This is one way to get out of all that hardware work [Quinn Dunki] has been doing to build her own computer around a 6502 chip.

[Thanks Andrew via Dangerous Prototypes]

Homebrew computer is 16 bits of awesome

We’ve seen our share of homebrew computers over the years. Usually, these bare-bone systems use a small, early 80s-era microprocessor such as the Z80 or 6502. These little 8-bit machines are awesome, but somewhat limited in their capability. [BigDumbDinosaur] sent in a computer he’s been working on for a few years now featuring the infamous 65816 CPU – the same CPU found in the Apple IIgs, the Super Nintendo, and [Jeri Ellsworth]‘s C-ONE computer.

The 65816 is a direct descendant of the venerable 6502 CPU found in the Commodore 64, Apple II, and just about every 80s microcomputer of note. [BigDumbDinosaur] chose the 65816 for its backwards-compatibility with the fun to program 6502 and the ability to use high clock rates and tons of address space for a very cool design.

After a ton of careful design and consideration, [BigDumbDinosaur]‘s computer included a real-time clock, a watchdog timer, a serial port, 256kB of ROM, and 128kB of RAM.

It’s a really wonderful build, but [BigDumbDinosaur] isn’t done with this project yet. He’s working on version 2 of a 65816 computer that will use programmable ‘glue’ logic, a lot more RAM, have a SCSI interface (for a hard drive), and have preemptive multitasking.

An awesome job, and it’s wonderful to see the wonderful 65816 make its way into another homebrew computer. Now if only we could find a 68000-based homebrew computer…

Building a 6502 in Minecraft

We’ll admit that we haven’t been following Minecraft like we used to; its been a while since we’ve seen something amazing in Minecraft, but [eloraam]‘s 6502 emulator (part of her RedPower Minecraft mod) takes the cake.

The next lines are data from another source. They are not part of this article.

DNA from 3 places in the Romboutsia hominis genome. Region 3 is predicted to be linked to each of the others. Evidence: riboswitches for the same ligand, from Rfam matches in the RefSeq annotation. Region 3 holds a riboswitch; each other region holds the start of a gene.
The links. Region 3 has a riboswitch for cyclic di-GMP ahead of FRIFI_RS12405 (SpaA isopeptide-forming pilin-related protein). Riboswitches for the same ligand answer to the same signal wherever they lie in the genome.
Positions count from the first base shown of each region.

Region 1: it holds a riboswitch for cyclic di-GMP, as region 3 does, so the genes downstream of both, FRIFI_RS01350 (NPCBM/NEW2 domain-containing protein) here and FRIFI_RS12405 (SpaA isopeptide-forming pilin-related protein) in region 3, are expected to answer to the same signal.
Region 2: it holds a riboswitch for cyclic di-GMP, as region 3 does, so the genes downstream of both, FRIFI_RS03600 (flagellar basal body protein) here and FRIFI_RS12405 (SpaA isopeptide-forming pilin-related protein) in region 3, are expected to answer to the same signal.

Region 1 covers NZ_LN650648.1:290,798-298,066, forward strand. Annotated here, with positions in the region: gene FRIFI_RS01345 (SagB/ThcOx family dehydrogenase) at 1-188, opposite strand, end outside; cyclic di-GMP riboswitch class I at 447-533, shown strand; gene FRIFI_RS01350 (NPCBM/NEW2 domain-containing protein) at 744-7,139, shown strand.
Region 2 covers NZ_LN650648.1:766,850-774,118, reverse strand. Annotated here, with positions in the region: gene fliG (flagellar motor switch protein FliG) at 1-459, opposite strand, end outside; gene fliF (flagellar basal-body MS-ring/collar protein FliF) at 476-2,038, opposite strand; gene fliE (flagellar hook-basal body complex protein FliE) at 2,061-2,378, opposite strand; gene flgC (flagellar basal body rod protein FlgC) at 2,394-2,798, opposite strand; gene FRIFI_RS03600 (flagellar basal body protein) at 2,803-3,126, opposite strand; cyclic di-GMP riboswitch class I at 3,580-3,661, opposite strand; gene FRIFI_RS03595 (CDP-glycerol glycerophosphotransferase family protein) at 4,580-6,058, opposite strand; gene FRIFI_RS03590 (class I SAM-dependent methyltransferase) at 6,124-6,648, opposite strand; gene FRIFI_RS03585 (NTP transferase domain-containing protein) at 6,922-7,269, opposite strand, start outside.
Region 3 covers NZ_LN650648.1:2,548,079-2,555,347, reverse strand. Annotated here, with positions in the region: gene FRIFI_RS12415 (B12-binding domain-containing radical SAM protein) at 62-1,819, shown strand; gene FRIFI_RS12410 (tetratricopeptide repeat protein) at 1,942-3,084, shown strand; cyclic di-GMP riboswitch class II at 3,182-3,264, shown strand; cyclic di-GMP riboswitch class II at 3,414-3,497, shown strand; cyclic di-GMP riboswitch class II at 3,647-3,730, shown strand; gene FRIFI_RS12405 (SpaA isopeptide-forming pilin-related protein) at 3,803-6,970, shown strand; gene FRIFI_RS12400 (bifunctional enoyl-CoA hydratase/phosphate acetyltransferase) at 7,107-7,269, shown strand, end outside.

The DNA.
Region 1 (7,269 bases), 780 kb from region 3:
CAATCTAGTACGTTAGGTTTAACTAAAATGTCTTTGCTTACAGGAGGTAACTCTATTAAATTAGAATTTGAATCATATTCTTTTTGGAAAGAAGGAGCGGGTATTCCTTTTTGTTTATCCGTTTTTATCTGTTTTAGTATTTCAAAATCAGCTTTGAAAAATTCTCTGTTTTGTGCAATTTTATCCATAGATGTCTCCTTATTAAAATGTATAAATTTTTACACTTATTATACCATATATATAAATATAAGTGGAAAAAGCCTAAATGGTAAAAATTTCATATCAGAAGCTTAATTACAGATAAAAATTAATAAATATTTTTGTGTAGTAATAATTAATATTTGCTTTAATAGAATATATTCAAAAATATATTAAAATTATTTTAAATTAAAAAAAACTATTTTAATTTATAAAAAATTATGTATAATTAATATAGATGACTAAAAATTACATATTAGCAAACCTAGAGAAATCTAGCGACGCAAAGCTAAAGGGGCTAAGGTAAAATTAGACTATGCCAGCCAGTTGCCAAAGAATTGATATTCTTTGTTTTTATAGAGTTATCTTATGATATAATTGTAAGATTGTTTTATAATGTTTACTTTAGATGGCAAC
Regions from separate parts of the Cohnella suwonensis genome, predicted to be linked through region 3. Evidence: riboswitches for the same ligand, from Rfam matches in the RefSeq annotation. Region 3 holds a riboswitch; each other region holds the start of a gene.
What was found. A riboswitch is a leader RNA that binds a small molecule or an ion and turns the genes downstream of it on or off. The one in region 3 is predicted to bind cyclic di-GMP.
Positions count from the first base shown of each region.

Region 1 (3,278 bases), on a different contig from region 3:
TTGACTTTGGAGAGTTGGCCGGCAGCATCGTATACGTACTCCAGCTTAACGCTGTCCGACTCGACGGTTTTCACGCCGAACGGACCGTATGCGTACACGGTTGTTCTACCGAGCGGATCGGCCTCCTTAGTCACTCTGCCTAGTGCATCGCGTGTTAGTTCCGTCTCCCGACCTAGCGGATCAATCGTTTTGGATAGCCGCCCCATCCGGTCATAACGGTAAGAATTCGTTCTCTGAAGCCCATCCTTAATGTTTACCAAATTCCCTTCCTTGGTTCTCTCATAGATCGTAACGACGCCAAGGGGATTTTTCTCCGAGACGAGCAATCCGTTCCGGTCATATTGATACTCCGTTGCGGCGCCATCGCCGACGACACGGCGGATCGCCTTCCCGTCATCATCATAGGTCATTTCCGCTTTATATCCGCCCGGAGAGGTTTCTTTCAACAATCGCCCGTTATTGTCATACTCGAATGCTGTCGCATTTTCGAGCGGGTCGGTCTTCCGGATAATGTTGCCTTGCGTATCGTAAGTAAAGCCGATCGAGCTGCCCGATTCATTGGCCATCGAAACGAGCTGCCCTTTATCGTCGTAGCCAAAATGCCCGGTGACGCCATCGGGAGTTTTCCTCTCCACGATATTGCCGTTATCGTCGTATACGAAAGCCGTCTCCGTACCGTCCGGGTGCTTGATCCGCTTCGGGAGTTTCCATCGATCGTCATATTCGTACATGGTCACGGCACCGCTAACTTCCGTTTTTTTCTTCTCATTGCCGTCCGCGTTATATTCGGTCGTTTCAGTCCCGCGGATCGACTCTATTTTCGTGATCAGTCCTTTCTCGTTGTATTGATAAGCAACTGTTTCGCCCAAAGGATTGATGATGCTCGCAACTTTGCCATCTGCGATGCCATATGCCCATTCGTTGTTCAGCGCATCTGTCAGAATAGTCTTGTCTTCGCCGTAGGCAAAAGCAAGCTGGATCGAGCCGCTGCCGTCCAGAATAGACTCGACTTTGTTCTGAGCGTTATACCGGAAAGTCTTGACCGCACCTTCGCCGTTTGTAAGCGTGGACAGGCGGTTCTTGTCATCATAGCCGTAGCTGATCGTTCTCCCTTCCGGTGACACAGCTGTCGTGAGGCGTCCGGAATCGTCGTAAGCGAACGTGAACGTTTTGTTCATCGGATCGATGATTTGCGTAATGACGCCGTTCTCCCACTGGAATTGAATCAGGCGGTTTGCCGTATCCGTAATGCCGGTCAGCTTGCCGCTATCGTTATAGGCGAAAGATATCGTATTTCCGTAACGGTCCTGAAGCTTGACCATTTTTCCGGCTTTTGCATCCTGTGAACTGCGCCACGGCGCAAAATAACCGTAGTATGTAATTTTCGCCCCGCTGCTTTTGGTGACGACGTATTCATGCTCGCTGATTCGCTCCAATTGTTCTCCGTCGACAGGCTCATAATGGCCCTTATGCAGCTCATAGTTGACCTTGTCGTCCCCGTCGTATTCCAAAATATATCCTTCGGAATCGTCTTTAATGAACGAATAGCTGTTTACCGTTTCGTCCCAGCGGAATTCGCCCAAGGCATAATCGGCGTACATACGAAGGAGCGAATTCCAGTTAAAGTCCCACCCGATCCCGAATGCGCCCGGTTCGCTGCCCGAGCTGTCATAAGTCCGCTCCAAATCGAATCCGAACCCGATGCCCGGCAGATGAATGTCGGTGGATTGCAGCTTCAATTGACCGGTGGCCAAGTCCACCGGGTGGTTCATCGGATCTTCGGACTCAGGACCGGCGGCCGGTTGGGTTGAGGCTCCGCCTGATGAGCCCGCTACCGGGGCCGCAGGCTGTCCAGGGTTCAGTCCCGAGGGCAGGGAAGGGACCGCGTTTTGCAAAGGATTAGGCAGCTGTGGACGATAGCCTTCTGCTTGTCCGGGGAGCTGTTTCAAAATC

The RedPower mod adds a lot of industrial technology to Minecraft. Pumps, solar panels, and pneumatic tubes to move blocks around are the staple of this mod, but with the addition of a fully emulated 6502 computer, Minecraft moves from an anachronistic medieval-themed steampunk aesthetic to a full-on machine age, mainframes everywhere style.

The heart of the 6502 portion of the RedPower mod are three craftable blocks; a CPU, a monitor, and a disk drive. All these blocks are connected together with ribbon cables and can interact with other blocks in the Minecraft universe. The CPU is an emulated 6502, with a few instructions borrowed from the 65816 and the addition of MUL and DIV. It’s possible to program this computer in assembly, but [eloraam] a Forth interpreter with the OS to make programming a little easier.

It’s been almost two years since we first saw the beginnings of a CPU made in Minecraft, but this mod takes everything to the next level. In actuality, this isn’t very different from the game [notch] is currently working on; both feature an emulated 80′s era computer that can do all your in-game bidding. We can’t imagine anything better to get us hooked on Minecraft again, and we’ve got to commend [eloraam] for some seriously awesome work.

After the break is a 23-minute tutorial on the functions of the RedPower CPU, as demonstrated by Minecraft aficionado [direwolf20].

[Read more...]

Your guide to building a homebrew 6502 computer

If you’ve ever thought about getting down to bare metal and building a homebrew computer from scratch [Garth Wilson] put up a great primer to the 6502, the same CPU found in Apple ][ computers, BBC Micros, Vic-20s, and the venerable Commodore 64 (a 6510 in the C64, but it's close enough).

In his guide to building a 6502 computer, [Garth] goes over all the basics – what you want the computer to do, how to decode addresses, and other important technical requirements for getting a homebrew project running.

If that’s not enough, [Garth] directs his readers to the fabulous 6502.org forums  where just about every topic is discussed. The guys on the forum have a standardized I2C pinout for the 6502, allowing noobs to easily connect pre-designed keyboards, displays, and storage devices to their projects. There are a ton of tutorials on the 6502.org site, more than enough to get a homebrew project off the ground.

If you’d like to see what you can do with a homebrew 6502, check out the homebrew projects page featuring a 6502 Nixie clock and CLPD-based 65816 single board computer. There’s a treasure trove of information here, just waiting to be pulled from the vine.